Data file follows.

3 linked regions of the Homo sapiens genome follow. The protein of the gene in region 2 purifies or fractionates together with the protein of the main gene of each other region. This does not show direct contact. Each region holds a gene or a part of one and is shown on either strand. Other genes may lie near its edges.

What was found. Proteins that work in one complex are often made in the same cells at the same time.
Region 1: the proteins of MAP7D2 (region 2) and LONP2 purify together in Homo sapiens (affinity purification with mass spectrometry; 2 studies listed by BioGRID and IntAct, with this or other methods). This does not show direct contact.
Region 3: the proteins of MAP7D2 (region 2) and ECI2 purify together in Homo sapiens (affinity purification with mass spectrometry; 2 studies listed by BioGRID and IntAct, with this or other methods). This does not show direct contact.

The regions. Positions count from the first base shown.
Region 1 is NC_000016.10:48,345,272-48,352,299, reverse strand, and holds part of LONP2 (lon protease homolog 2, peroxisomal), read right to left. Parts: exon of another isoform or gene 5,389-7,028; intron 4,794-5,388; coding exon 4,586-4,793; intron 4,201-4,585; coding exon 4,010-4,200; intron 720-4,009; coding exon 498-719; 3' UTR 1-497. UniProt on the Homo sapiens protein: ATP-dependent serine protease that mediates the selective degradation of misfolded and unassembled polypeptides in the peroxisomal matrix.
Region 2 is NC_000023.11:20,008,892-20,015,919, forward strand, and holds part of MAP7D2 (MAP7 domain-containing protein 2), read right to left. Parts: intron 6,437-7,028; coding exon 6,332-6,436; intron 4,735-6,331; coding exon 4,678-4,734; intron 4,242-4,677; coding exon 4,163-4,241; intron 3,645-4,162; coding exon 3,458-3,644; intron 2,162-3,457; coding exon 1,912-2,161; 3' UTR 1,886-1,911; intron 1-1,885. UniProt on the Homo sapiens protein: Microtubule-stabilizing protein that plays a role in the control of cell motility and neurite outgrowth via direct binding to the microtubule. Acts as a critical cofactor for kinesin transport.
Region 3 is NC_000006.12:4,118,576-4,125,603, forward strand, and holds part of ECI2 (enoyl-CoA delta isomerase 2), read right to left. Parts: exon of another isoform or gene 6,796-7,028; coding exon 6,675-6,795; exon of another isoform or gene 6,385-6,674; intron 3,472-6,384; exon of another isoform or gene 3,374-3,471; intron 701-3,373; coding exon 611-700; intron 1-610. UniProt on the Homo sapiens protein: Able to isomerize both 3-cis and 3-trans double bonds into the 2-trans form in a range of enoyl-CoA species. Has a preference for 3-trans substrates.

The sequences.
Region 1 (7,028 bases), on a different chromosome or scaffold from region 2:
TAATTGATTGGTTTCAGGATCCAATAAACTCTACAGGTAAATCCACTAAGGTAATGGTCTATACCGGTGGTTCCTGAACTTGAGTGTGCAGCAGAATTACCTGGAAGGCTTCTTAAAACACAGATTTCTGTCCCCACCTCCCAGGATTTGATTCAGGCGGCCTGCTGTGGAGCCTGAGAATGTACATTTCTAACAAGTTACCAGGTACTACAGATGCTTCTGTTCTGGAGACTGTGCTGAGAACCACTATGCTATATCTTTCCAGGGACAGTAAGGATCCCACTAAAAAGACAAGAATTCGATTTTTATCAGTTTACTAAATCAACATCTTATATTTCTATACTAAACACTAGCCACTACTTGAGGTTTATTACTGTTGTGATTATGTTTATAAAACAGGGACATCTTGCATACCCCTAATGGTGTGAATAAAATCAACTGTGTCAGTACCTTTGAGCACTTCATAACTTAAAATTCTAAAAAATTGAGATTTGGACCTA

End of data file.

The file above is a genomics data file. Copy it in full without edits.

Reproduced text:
3 linked regions of the Homo sapiens genome follow. The protein of the gene in region 2 purifies or fractionates together with the protein of the main gene of each other region. This does not show direct contact. Each region holds a gene or a part of one and is shown on either strand. Other genes may lie near its edges.

What was found. Proteins that work in one complex are often made in the same cells at the same time.
Region 1: the proteins of MAP7D2 (region 2) and LONP2 purify together in Homo sapiens (affinity purification with mass spectrometry; 2 studies listed by BioGRID and IntAct, with this or other methods). This does not show direct contact.
Region 3: the proteins of MAP7D2 (region 2) and ECI2 purify together in Homo sapiens (affinity purification with mass spectrometry; 2 studies listed by BioGRID and IntAct, with this or other methods). This does not show direct contact.

The regions. Positions count from the first base shown.
Region 1 is NC_000016.10:48,345,272-48,352,299, reverse strand, and holds part of LONP2 (lon protease homolog 2, peroxisomal), read right to left. Parts: exon of another isoform or gene 5,389-7,028; intron 4,794-5,388; coding exon 4,586-4,793; intron 4,201-4,585; coding exon 4,010-4,200; intron 720-4,009; coding exon 498-719; 3' UTR 1-497. UniProt on the Homo sapiens protein: ATP-dependent serine protease that mediates the selective degradation of misfolded and unassembled polypeptides in the peroxisomal matrix.
Region 2 is NC_000023.11:20,008,892-20,015,919, forward strand, and holds part of MAP7D2 (MAP7 domain-containing protein 2), read right to left. Parts: intron 6,437-7,028; coding exon 6,332-6,436; intron 4,735-6,331; coding exon 4,678-4,734; intron 4,242-4,677; coding exon 4,163-4,241; intron 3,645-4,162; coding exon 3,458-3,644; intron 2,162-3,457; coding exon 1,912-2,161; 3' UTR 1,886-1,911; intron 1-1,885. UniProt on the Homo sapiens protein: Microtubule-stabilizing protein that plays a role in the control of cell motility and neurite outgrowth via direct binding to the microtubule. Acts as a critical cofactor for kinesin transport.
Region 3 is NC_000006.12:4,118,576-4,125,603, forward strand, and holds part of ECI2 (enoyl-CoA delta isomerase 2), read right to left. Parts: exon of another isoform or gene 6,796-7,028; coding exon 6,675-6,795; exon of another isoform or gene 6,385-6,674; intron 3,472-6,384; exon of another isoform or gene 3,374-3,471; intron 701-3,373; coding exon 611-700; intron 1-610. UniProt on the Homo sapiens protein: Able to isomerize both 3-cis and 3-trans double bonds into the 2-trans form in a range of enoyl-CoA species. Has a preference for 3-trans substrates.

The sequences.
Region 1 (7,028 bases), on a different chromosome or scaffold from region 2:
TAATTGATTGGTTTCAGGATCCAATAAACTCTACAGGTAAATCCACTAAGGTAATGGTCTATACCGGTGGTTCCTGAACTTGAGTGTGCAGCAGAATTACCTGGAAGGCTTCTTAAAACACAGATTTCTGTCCCCACCTCCCAGGATTTGATTCAGGCGGCCTGCTGTGGAGCCTGAGAATGTACATTTCTAACAAGTTACCAGGTACTACAGATGCTTCTGTTCTGGAGACTGTGCTGAGAACCACTATGCTATATCTTTCCAGGGACAGTAAGGATCCCACTAAAAAGACAAGAATTCGATTTTTATCAGTTTACTAAATCAACATCTTATATTTCTATACTAAACACTAGCCACTACTTGAGGTTTATTACTGTTGTGATTATGTTTATAAAACAGGGACATCTTGCATACCCCTAATGGTGTGAATAAAATCAACTGTGTCAGTACCTTTGAGCACTTCATAACTTAAAATTCTAAAAAATTGAGATTTGGACCTA